The Spinners


Lina Limosani Projects and Al Seed Productions
Dance Base
to

The Spinners is a tour de force. A Scottish physical theatremaker meets an Australian interdisciplinary choreographer and the result is a vortex of visceral energy that sucks the spectator into one of humankind’s oldest narratives in a riveting new interpretation.

In so many cultures worldwide, the divine process of birth and death has long been attributed to female deities: Kali the Hindu goddess, Sheila-na-Gigh the Celtic deity, the three Fates from Greek mythology are just three of many examples.

The female creative principle is the wellspring of life, but also attributed with its destruction. Life and death are inextricably intertwined. This is clear from the startlingly provocative images of the Celtic goddess, still found carved on early Christian churches, holding wide her vulva to both give and receive; all life passed through her birth canal and was sucked back again.

On stage, the three dancers give birth to each other, embodying the rhythms of the flesh, pulsing with the force of creation and destruction, over and over again. It is one of many compelling and beautifully executed images that form the core of meaning in this performance.

In Greek mythology, the life and death of humankind was attributed to the Fates, three sisters, the spinner of life, the weaver of fate and the wielder of the scissors that chopped the thread of life again. Their women’s work is reflected in the set, walls of tassles we later discover are individual lives. The performers transform mercurially, embodying multitudes of avatars, silk-spitting spiders, multi-armed, triple-headed goddesses, cogs in a machine-like process that denies them agency, moral agents carrying the burden of life-and-death decisions, fraught with internal divisions and conflict. And all this with brisk agility.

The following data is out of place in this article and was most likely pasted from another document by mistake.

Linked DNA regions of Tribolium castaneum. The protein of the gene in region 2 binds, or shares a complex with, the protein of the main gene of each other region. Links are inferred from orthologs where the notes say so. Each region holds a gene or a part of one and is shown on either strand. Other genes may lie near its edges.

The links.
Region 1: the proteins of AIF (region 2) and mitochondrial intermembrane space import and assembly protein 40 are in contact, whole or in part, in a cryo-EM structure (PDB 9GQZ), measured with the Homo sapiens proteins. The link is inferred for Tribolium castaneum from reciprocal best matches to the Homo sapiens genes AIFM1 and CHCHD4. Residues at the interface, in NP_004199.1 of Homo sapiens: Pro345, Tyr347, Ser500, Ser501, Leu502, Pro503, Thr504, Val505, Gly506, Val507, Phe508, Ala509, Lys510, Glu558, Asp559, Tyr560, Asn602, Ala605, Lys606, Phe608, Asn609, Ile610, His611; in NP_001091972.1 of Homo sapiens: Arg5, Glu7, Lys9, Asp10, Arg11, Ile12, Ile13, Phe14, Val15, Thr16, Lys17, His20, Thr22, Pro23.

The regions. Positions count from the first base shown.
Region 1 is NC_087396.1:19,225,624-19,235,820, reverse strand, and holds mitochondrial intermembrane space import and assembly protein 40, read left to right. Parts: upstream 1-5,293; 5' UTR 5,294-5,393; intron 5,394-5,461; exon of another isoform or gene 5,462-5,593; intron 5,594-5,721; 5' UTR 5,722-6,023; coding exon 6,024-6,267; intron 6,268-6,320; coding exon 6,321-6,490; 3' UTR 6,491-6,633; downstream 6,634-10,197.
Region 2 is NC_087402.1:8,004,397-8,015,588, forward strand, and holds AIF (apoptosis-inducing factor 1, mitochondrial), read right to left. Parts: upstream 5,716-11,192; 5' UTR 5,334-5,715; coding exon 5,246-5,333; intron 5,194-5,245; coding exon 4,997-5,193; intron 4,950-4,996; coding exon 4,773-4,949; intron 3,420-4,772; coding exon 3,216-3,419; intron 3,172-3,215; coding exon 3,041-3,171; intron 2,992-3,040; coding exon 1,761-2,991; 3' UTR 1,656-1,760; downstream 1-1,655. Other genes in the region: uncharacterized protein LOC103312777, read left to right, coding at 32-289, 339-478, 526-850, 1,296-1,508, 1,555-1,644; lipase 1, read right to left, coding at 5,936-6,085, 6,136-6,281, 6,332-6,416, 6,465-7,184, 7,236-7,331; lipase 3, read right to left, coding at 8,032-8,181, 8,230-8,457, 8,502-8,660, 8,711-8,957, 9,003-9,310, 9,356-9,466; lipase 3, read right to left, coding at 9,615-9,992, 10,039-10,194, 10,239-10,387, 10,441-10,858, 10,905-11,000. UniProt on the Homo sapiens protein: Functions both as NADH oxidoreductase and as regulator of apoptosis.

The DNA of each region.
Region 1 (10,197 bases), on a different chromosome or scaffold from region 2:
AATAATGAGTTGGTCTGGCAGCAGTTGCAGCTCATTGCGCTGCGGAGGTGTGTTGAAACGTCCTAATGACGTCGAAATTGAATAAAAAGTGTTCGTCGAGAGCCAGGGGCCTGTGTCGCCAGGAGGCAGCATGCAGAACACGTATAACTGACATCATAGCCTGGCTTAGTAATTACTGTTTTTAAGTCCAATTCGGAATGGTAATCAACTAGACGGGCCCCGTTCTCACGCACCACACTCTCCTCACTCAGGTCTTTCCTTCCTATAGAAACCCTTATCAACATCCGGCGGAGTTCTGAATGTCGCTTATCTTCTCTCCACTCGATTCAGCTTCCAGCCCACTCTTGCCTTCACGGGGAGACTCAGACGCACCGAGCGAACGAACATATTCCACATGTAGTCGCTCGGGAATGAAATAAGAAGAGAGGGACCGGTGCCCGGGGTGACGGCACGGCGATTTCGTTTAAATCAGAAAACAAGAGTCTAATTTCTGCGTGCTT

The Spinners raises some questions about the moral responsibilities inherent on the creative arts. In general it impresses us with the consequences of individual actions taken lightly in life as in art.

This is a treasure chest of enticing allusions, fluid and magical combinations of style from Indian dance to echoes of Oscar Schlemmers’s Bauhaus experiments in movement and sound. The soundscape is also rich in allusions and underpins the sheer, relentless energy of the dance itself. The set cleverly evokes the satisfying textures, the warmth of female crafts in fabrics and forms a chilling reminder that individuality itself is a delusion.

And it works, it is whole, unified through the ensemble performances, artistry, imagination, breathtaking precision of three very generous dancers.

Jackie Fletcher